Earlier in the day, Deputy Attorney General Rod Rosenstein said he's seen no basis for firing Robert Mueller, the former FBI director he appointed as special counsel to oversee an investigation into potential coordination between the Trump presidential campaign and Russian Federation.
2 official at Justice, also promised that the special counsel, former FBI Director Robert S. Mueller III, would have the independence to pursue the investigation as he saw fit.
Chris Ruddy to @JudyWoodruff: President Trump is considering firing special counsel Robert Mueller, who he considered for another position.
Ruddy added, "I personally think it would be a very significant mistake".
Despite Spicer distancing the White House from Ruddy's allegations, Trump does have the power to sack Mueller. "(Attorney General) Jeff Sessions is recused here, so it would be up to (Deputy Attorney General) Rod Rosenstein, who was the person who just appointed Bob Mueller a couple of weeks ago".
Mueller also won votes of support Tuesday from the top two Republicans in Congress, House Speaker Paul Ryan of Wisconsin and Senate Majority Leader Mitch McConnell of Kentucky, both of whom said they have confidence in him. "I think he's weighing that option".
Yet it's a line of thinking that is making its way to the president's ears.
Here's why. According to the rules, technically only the attorney general can fire a special counsel.
"Mr. Ruddy never spoke to the president regarding this issue", Spicer said.
Ruddy, an early donor to Trump's presidential campaign, was reportedly at the White House on Monday.
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Apart from Rosenstein and Sessions, the only confirmed Justice official is Rachel Brand, the associate attorney general, whom the Senate approved on a party-line vote.
Asked about criticisms that some of the members of Mueller's team and his ability to conduct fair investigation, Ryan said he didn't know the team but said, "I know Bob Mueller".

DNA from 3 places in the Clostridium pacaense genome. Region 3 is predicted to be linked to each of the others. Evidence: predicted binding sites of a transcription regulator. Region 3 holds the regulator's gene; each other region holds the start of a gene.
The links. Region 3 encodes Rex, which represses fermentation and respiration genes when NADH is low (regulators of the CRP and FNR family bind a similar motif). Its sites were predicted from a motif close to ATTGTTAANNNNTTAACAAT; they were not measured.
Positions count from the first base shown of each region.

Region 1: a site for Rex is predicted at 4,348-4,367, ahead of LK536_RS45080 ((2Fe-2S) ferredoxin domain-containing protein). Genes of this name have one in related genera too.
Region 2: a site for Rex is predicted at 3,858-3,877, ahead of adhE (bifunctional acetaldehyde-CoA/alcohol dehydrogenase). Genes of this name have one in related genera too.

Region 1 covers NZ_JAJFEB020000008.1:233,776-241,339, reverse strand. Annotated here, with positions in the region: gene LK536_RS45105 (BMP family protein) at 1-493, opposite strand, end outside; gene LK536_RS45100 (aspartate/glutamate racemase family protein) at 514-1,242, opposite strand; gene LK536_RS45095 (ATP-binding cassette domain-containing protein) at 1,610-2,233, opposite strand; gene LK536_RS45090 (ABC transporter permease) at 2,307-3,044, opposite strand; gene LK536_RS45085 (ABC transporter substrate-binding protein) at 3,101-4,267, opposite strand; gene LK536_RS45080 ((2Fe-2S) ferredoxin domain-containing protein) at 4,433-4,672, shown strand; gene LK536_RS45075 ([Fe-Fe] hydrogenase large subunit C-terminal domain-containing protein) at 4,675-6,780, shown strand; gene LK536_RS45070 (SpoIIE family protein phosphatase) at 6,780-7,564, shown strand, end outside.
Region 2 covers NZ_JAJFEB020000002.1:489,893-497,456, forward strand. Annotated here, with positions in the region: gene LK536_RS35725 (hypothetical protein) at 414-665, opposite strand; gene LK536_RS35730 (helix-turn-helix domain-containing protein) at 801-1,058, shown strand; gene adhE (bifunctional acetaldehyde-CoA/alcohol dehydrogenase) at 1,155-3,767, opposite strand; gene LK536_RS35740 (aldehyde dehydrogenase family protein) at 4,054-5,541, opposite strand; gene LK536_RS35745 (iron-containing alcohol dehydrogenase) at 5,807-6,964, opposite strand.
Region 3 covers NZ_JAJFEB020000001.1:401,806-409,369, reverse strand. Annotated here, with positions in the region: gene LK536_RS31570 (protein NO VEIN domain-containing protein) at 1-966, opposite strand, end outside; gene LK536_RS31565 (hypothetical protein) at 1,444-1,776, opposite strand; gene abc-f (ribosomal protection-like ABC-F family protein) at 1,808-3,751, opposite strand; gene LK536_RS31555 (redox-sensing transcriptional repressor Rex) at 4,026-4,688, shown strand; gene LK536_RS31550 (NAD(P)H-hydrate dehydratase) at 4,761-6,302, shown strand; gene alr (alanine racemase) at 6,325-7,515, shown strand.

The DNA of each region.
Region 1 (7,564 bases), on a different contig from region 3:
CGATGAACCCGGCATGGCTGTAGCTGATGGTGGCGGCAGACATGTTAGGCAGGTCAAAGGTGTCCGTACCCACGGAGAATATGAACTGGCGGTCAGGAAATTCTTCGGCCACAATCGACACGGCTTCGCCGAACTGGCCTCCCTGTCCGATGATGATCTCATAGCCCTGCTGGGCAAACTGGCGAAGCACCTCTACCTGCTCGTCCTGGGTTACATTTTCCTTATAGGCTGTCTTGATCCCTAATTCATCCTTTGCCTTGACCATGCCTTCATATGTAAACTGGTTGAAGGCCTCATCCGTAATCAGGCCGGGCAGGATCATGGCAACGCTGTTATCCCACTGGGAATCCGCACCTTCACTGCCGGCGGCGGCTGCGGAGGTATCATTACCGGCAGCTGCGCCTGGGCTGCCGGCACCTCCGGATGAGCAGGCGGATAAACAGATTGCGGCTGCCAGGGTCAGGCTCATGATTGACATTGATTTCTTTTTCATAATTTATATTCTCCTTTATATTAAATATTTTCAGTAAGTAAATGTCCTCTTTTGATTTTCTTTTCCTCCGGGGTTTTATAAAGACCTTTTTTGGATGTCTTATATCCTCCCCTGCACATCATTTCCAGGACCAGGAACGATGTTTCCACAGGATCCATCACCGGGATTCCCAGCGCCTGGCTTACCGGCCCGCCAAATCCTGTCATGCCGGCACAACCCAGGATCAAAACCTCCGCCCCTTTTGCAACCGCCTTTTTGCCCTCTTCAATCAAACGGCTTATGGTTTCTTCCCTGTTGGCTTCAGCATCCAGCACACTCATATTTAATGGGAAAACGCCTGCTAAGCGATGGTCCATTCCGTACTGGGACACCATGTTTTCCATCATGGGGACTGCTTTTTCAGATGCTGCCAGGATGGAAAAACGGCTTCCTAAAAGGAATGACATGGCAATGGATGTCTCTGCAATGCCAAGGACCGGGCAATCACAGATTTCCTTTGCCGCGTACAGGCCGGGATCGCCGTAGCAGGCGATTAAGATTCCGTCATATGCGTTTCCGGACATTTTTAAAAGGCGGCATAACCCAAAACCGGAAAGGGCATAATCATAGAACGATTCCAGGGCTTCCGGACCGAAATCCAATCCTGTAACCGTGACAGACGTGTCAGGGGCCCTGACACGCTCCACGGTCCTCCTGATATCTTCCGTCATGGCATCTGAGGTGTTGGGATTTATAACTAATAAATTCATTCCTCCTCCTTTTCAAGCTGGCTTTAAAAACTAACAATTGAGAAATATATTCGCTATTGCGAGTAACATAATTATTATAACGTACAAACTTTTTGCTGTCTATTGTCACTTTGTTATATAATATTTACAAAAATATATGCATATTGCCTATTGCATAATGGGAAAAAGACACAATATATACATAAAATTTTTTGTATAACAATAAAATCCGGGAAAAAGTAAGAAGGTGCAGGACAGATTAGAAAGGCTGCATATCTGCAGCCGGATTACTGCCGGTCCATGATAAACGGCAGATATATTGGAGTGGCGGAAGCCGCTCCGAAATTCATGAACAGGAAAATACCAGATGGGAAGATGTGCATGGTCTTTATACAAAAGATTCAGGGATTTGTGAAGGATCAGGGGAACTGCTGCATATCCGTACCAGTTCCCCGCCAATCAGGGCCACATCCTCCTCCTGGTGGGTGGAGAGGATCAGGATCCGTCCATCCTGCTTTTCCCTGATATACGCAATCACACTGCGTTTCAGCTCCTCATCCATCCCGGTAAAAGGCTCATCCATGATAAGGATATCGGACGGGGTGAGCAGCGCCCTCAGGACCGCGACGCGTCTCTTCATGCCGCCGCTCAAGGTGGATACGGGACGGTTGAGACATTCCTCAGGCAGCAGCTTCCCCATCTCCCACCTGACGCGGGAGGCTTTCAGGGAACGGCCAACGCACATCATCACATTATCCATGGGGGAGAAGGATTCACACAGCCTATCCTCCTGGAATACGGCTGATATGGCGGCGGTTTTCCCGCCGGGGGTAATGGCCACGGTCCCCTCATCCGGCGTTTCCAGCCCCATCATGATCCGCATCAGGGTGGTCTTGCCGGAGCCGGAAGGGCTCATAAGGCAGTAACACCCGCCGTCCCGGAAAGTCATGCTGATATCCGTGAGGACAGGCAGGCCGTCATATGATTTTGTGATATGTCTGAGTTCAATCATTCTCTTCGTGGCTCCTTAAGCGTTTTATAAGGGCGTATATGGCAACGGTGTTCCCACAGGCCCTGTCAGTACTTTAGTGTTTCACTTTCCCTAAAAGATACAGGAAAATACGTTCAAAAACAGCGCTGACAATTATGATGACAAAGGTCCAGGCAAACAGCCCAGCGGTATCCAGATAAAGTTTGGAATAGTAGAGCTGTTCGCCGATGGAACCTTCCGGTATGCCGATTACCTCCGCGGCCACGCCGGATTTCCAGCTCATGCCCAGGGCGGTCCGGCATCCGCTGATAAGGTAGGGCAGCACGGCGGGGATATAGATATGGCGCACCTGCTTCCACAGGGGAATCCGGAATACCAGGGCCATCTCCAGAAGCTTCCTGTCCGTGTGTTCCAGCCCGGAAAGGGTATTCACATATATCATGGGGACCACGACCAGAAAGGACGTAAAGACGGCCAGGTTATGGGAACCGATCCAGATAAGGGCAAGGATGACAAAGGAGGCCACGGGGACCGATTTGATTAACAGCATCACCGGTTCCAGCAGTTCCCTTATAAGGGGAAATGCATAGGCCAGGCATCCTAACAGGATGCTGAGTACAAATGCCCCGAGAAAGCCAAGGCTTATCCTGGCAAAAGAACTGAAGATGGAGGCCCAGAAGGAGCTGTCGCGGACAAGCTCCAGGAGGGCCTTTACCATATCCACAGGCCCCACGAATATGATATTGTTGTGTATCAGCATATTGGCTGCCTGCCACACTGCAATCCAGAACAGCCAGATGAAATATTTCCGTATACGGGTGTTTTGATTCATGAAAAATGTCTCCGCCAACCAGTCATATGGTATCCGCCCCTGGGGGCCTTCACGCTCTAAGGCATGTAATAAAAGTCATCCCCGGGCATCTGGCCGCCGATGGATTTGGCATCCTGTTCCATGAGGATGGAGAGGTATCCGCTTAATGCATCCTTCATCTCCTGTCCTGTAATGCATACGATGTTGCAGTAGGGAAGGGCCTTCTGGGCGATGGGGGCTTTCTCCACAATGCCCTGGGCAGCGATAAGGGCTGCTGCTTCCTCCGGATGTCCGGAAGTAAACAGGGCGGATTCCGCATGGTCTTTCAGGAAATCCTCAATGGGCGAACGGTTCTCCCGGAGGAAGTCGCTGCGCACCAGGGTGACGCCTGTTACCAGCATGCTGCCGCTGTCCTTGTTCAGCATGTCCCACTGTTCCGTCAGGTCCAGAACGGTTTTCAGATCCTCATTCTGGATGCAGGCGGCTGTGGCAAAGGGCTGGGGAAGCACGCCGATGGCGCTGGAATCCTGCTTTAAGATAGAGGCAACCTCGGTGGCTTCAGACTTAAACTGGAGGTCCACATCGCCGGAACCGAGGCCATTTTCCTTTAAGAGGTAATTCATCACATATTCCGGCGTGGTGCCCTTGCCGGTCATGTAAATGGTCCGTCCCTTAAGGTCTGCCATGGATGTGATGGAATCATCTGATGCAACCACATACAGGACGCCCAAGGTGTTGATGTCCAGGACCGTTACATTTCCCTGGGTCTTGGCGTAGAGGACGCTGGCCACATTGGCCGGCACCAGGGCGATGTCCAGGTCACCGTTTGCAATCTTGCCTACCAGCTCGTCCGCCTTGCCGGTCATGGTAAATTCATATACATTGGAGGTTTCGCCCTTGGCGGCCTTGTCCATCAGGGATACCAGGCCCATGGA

"Mueller can be fired only for good cause, and I'm required to put that cause in writing".
His comments appeared to take the White House by surprise.
Rosenstein's testimony comes amid public statements from Trump confidants that the American president is mulling removing Mueller from the investigation.
Rosenstein would probably refuse.
Some have compared Trump's firing of then-FBI Director James Comey in May to the storied "Saturday Night massacre" that occurred during Richard Nixon's presidency. The president responded by saying Comey did not tell the truth.
Schiff told CNN's Anderson Cooper if Mueller was ousted, Congress would have to re-establish the Independent Counsel Act that expired following the impeachment of President Bill Clinton.
They say Mr Trump did not collude with Russian Federation and see the investigation as a politically motivated sham that handicaps Mr Trump's ability to execute his agenda, according to one person who advises the White House on how to handle the probe.
Mr. Trump, Ruddy said, "was looking at [Mueller] potentially to become the next Federal Bureau of Investigation director".
Gingrich's argument is more straightforward: Mueller is biased and unfair.